ACICS Accreditation Affecting College-Bound HS Seniors

ACICS Accreditation Affecting College-Bound HS Seniors

ACICS Accreditation Revoked: How College-bound HS Seniors are Affected

The Accrediting Council for Independent Colleges and Schools (ACICS) formerly served as one of the United States’ major accreditation bodies for private, for-profit colleges. ACICS assesses and accredits institutions that provide postsecondary career-specific courses. But in 2016, it lost the U.S. Department of Education’s recognition as an accrediting agency.

At the time of the initial decision, ACICS had issued accreditation for 237 institutions with nearly 361,000 enrolled students. The U.S. Department of Education recently issued a final decision on August 19, 2022, rejecting an appeal by the nixed national accreditation agency. After review, Deputy Secretary Marten decided to stand by the SDO’s previous determination to terminate ACICS’ recognition as an accredited organization.

The decision to no longer recognize ACICS as a “national accreditation agency” means that schools accredited by ACICS will no longer be eligible to receive federal financial aid funds like the Pell Grant or Stafford Loan. This could have a significant impact on college-bound high school seniors who were planning to attend an ACICS-accredited institution.

Why did ACICS lose accreditation?

The Department’s choice was based on several factors, including ACICS’ financial viability and governance and its inability to effectively oversee the schools it accredits. The Department of Education’s staff report from February 2021 states “ACICS failed to comply with federal recognition criteria, including monitoring institutions for compliance and adequate administrative capability”. The Department’s decision to uphold the 2016 decision to terminate ACICS as a “gatekeeper” of institutional eligibility for federal student aid programs was the last step in its efforts to make sure that the organization could no longer serve as such.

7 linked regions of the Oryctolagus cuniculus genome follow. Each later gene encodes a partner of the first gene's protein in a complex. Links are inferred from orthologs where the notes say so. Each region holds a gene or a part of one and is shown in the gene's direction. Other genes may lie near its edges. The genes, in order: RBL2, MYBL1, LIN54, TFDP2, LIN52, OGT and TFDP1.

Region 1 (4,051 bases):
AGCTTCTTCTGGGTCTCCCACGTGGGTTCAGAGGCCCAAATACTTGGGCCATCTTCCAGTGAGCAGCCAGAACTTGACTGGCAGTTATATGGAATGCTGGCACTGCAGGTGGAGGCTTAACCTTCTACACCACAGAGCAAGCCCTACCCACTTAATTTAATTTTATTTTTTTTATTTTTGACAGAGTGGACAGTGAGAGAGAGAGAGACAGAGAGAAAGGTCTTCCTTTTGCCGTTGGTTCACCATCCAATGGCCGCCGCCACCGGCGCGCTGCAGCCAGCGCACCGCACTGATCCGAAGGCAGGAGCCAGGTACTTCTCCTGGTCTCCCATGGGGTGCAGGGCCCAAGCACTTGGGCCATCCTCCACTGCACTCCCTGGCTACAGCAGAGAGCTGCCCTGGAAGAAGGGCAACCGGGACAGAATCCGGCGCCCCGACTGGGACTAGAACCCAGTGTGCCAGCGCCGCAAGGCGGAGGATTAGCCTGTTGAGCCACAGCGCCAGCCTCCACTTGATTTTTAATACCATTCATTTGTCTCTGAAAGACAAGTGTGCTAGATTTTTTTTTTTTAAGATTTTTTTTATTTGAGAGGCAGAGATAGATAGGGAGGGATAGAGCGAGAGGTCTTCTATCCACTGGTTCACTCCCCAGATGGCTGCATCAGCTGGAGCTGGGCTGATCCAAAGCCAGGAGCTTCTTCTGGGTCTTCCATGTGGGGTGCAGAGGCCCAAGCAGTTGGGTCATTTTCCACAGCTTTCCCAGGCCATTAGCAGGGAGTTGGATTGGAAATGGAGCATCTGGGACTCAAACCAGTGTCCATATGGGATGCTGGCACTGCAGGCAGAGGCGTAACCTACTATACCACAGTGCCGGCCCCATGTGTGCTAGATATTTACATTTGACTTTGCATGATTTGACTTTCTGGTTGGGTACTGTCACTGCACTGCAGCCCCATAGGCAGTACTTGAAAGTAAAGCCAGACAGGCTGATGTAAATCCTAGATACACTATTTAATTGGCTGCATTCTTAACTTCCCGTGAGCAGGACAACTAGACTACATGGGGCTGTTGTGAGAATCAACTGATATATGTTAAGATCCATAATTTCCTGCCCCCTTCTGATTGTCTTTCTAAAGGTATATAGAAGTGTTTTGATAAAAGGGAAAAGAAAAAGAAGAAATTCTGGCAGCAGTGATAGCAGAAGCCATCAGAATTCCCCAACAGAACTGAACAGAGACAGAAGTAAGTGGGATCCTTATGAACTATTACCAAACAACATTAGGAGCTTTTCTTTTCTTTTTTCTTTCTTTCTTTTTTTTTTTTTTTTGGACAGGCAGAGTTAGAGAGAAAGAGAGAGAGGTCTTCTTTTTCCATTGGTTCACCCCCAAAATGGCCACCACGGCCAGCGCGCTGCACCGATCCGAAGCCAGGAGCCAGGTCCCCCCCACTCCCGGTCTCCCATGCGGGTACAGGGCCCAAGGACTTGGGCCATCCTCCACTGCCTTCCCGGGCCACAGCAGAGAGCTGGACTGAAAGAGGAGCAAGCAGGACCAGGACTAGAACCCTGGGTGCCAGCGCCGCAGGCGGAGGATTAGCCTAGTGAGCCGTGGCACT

For the remaining 27 institutions, the Department will certify ACICS-accredited schools on a provisional basis so they can keep receiving federal student aid. This certification will last up to 18 months from the Deputy Secretary’s final decision is made. During this 18-month probationary period, schools will need to obtain accreditation from other nationally recognized accrediting agencies in order to continue participating in federal student aid programs.

What impact will accreditation changes have on schools?

Federal student loans and grants allow students to attend college who otherwise may not be able to due to economic status. That aid can only be used at a school that is accredited by a “recognized” accrediting agency or accreditor. It’s one of the mechanisms designed to protect taxpayers and students. Accreditation is a sign to students, families, and the Department of Education that a school provides a high-quality education that is worthy of the support of taxpayer dollars.